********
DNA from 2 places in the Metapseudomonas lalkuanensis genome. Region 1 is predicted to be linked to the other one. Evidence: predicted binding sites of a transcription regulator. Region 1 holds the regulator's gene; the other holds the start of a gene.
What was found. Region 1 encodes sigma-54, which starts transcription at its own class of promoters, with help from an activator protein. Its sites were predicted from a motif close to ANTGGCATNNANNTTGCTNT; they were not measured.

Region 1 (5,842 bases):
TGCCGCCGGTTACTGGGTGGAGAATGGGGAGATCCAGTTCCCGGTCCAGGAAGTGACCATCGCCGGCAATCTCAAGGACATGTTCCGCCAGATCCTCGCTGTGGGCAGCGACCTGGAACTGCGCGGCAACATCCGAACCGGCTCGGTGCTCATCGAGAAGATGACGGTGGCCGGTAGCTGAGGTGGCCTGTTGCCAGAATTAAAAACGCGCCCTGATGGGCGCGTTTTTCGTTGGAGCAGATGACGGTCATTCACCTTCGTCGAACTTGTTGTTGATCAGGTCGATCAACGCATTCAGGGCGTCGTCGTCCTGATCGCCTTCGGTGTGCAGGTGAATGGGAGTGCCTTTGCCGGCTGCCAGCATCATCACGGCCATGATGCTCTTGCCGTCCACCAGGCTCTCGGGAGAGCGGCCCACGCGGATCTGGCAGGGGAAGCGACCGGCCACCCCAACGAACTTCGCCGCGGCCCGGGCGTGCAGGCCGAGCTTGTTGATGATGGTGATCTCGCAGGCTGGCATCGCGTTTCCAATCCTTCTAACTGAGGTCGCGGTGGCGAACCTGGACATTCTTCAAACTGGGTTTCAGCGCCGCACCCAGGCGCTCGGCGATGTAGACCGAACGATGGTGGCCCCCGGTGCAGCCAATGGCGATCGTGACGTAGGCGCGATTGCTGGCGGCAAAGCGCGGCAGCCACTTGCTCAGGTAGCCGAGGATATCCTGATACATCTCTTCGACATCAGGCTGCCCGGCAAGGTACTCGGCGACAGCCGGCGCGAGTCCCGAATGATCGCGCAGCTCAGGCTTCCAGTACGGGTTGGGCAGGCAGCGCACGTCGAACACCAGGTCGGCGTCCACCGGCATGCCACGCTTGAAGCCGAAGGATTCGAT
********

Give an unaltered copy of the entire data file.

DNA from 2 places in the Metapseudomonas lalkuanensis genome. Region 1 is predicted to be linked to the other one. Evidence: predicted binding sites of a transcription regulator. Region 1 holds the regulator's gene; the other holds the start of a gene.
What was found. Region 1 encodes sigma-54, which starts transcription at its own class of promoters, with help from an activator protein. Its sites were predicted from a motif close to ANTGGCATNNANNTTGCTNT; they were not measured.

Region 1 (5,842 bases):
TGCCGCCGGTTACTGGGTGGAGAATGGGGAGATCCAGTTCCCGGTCCAGGAAGTGACCATCGCCGGCAATCTCAAGGACATGTTCCGCCAGATCCTCGCTGTGGGCAGCGACCTGGAACTGCGCGGCAACATCCGAACCGGCTCGGTGCTCATCGAGAAGATGACGGTGGCCGGTAGCTGAGGTGGCCTGTTGCCAGAATTAAAAACGCGCCCTGATGGGCGCGTTTTTCGTTGGAGCAGATGACGGTCATTCACCTTCGTCGAACTTGTTGTTGATCAGGTCGATCAACGCATTCAGGGCGTCGTCGTCCTGATCGCCTTCGGTGTGCAGGTGAATGGGAGTGCCTTTGCCGGCTGCCAGCATCATCACGGCCATGATGCTCTTGCCGTCCACCAGGCTCTCGGGAGAGCGGCCCACGCGGATCTGGCAGGGGAAGCGACCGGCCACCCCAACGAACTTCGCCGCGGCCCGGGCGTGCAGGCCGAGCTTGTTGATGATGGTGATCTCGCAGGCTGGCATCGCGTTTCCAATCCTTCTAACTGAGGTCGCGGTGGCGAACCTGGACATTCTTCAAACTGGGTTTCAGCGCCGCACCCAGGCGCTCGGCGATGTAGACCGAACGATGGTGGCCCCCGGTGCAGCCAATGGCGATCGTGACGTAGGCGCGATTGCTGGCGGCAAAGCGCGGCAGCCACTTGCTCAGGTAGCCGAGGATATCCTGATACATCTCTTCGACATCAGGCTGCCCGGCAAGGTACTCGGCGACAGCCGGCGCGAGTCCCGAATGATCGCGCAGCTCAGGCTTCCAGTACGGGTTGGGCAGGCAGCGCACGTCGAACACCAGGTCGGCGTCCACCGGCATGCCACGCTTGAAGCCGAAGGATTCGAT